Just because a recipe calls for a pricey ingredient doesn’t mean you have to skip it to stay on budget. Consider making a simple swap instead – creativity is key when it comes to cutting out processed food without breaking the bank!
10 Ingredient Swaps to Save You Money
- Boneless, skinless chicken thighs instead of breasts >> Save $0.80 (per pound)
I often prefer the flavor of chicken thighs over breasts, so this one is a win-win in my opinion.
- Black or pinto beans for half the ground beef in tacos >> Save $1.05 (per pound)
I often just double my taco meat by adding 1 to 2 cans of (drained) beans to 1 pound of ground meat as well as double the spices.
- Lentils for half the ground beef in spaghetti sauce >> Save $0.81 (per pound)
Another great way to stretch ground meat is with veggie and other add-ins such as mushrooms, lentils and minced carrots.
- Walnuts instead of pine nuts >> Save $5.50 (per 4 ounces)
Pine nuts are good, but boy – are they pricey! Try out walnuts instead for pesto and salad toppers.
- Cream cheese instead of goat cheese >> Save $9.98 (per 8 ounces)
When used as a spread on crackers or grilled sandwiches, cream cheese would be just as tasty.
- Frozen berries instead of fresh >> Save $2 (per pound of strawberries)
Especially if you are using berries in a recipe (such as a smoothie or muffins) go with frozen – I never use fresh for that!
- Dried beans for canned >> Save $2.03 (per pound)
You’d obviously need to cook them first, but it’s far cheaper than buying the beans in the can.
- Dried herbs for fresh >> Save $3 (per purchase)
Substitute 1 teaspoon dried herbs for 1 tablespoon fresh herbs (unless you grow your own, of course!)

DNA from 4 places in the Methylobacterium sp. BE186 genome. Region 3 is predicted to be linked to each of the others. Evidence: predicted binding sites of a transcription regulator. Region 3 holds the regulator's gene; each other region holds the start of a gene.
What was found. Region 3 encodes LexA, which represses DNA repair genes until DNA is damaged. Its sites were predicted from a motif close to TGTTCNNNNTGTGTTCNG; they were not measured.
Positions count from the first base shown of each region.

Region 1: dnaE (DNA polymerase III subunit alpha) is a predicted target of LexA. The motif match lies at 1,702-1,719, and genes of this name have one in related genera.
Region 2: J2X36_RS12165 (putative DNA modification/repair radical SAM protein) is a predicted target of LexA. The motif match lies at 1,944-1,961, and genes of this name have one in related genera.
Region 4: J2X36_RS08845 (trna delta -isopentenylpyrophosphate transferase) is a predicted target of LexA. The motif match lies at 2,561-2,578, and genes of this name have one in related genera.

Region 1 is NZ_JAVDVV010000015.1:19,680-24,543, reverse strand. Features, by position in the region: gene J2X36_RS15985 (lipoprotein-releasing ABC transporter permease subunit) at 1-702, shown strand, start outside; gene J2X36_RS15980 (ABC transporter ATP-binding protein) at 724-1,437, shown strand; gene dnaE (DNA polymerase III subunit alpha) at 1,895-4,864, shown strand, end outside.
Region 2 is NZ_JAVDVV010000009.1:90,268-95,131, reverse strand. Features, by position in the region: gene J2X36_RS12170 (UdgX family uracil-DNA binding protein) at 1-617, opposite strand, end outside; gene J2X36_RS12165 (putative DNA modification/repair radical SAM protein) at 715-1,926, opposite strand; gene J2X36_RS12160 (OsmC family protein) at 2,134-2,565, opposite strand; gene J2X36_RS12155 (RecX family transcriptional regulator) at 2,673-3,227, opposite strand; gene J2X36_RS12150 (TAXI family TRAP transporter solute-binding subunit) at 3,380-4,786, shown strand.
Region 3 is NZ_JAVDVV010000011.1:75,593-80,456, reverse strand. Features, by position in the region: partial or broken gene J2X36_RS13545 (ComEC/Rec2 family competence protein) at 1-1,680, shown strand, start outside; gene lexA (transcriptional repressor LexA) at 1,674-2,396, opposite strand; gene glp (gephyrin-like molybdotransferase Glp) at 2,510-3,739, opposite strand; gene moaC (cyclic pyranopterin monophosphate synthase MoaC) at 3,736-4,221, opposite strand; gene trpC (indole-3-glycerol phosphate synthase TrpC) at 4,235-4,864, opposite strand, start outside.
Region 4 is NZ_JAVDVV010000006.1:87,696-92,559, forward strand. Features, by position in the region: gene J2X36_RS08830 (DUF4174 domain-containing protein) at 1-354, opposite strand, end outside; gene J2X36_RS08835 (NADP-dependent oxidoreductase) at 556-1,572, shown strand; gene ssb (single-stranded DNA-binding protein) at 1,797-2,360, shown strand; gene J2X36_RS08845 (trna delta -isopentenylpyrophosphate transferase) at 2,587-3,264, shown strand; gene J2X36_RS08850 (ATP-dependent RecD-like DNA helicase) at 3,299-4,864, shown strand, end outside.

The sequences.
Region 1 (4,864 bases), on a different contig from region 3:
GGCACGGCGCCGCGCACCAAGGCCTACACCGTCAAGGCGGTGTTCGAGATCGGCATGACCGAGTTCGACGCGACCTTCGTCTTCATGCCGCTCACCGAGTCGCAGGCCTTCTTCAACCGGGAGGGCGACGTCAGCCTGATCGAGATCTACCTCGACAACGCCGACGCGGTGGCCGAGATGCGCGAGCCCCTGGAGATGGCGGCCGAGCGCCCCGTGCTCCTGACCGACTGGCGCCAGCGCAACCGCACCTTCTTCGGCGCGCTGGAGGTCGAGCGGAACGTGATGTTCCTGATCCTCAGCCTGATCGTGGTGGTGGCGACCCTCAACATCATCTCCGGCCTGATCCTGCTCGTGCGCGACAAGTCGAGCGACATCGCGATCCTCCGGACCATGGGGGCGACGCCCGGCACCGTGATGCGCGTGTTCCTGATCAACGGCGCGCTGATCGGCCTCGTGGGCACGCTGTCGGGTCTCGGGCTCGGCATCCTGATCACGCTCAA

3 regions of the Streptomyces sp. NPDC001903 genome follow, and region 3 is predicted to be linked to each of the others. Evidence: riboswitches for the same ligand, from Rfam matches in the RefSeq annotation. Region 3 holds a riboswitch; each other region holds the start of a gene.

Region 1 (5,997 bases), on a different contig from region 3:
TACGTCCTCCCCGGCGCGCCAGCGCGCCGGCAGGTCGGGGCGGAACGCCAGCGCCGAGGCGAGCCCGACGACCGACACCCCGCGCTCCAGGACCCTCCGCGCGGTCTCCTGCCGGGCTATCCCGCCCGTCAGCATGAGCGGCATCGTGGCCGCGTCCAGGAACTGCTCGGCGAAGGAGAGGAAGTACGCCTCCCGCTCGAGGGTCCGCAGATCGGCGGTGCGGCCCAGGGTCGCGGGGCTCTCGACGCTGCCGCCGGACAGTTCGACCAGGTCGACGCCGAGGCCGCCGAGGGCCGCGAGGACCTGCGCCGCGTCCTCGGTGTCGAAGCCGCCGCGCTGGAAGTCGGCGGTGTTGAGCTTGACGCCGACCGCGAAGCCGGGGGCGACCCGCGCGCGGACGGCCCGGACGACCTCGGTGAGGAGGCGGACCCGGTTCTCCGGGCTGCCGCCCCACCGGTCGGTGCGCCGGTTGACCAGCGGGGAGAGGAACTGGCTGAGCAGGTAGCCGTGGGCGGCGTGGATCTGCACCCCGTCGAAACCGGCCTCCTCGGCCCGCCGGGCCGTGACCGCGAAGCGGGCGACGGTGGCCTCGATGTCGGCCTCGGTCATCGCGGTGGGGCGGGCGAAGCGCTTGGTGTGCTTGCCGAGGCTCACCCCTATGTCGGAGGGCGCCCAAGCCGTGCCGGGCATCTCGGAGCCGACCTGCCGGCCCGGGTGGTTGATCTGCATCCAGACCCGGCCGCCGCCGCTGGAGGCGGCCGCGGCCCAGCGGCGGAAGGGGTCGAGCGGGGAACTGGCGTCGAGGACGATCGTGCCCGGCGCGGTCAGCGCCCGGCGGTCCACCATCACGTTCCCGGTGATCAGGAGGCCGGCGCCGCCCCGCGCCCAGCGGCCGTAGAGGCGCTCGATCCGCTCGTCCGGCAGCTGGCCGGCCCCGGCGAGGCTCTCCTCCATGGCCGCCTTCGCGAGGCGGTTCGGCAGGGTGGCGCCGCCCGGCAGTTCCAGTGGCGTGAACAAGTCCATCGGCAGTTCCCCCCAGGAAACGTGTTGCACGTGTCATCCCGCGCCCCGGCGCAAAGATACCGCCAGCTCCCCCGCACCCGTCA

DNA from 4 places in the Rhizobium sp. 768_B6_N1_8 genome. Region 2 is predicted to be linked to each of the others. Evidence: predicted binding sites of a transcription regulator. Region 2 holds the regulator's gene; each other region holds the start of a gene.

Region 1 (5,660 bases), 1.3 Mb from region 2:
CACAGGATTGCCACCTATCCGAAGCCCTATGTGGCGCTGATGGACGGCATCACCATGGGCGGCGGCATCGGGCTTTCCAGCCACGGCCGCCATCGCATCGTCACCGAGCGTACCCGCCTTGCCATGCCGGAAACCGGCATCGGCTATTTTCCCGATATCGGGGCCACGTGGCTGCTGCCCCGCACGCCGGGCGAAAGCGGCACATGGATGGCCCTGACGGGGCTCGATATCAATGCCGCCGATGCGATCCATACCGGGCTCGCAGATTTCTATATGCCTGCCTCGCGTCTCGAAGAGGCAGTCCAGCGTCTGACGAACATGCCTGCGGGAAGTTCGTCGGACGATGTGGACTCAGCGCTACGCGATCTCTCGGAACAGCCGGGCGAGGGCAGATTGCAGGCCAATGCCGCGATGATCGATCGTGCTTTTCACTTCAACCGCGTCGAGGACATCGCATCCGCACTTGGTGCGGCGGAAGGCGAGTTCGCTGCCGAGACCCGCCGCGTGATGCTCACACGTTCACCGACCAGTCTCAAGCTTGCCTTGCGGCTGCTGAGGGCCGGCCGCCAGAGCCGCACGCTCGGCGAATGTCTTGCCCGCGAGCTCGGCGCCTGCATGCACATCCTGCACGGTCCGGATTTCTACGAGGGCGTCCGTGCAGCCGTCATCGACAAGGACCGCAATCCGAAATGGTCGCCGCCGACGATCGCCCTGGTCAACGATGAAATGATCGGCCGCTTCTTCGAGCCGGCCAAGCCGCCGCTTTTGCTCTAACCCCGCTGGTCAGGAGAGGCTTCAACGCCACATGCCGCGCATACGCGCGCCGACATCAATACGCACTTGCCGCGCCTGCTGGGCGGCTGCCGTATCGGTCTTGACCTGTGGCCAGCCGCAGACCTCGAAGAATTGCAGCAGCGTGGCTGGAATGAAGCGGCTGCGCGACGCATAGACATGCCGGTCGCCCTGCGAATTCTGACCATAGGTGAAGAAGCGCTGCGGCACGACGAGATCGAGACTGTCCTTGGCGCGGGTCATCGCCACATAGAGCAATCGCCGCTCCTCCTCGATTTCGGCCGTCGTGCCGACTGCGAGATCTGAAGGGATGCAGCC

- Chicken or veggie broth instead of wine >> Save $2.91 (per bottle)
The flavor is not going to be identical here, but it will definitely work if you’re trying to pull together a sauce on a budget.
- Honey for pure maple syrup >> Save $3.32 (per 8 ounces)
Whether it’s to go in a recipe or on top of your morning waffles, honey is often a cheaper substitute.
I’d love to hear your favorite real food budget substitutions in the comments!
23 thoughts on “10 Ingredient Swaps to Save You Money”
Where did all the containers in the article photo come from?
Hi Kelly, you can see Lisa’s entire pantry re-do in this post: https://www.100daysofrealfood.com/pantry-redo-organization/
It also tells you where she bought some of her containers.
Good old “sour” milk if you don’t have heavy cream. Put a shot of vinegar in a cup of milk and let it sit for a few. It curdles up a little; stir it and viola, “heavy” cream.
Once I saw a chef on a cooking show switch out pomegranate juice for red wine. Just sayin’ :)
I love the honey for maple syrup one. Honey is also more widely available internationally as well!
Try Koshary…an Egyptian recipe…Spaghetti with lentils. May seem rich and extravagant at first but remember most Egyptians eat once or twice a day. This is also a street food trend in Egypt. https://www.theguardian.com/lifeandstyle/gallery/2009/mar/02/ahdaf-soueif-koshari-recipe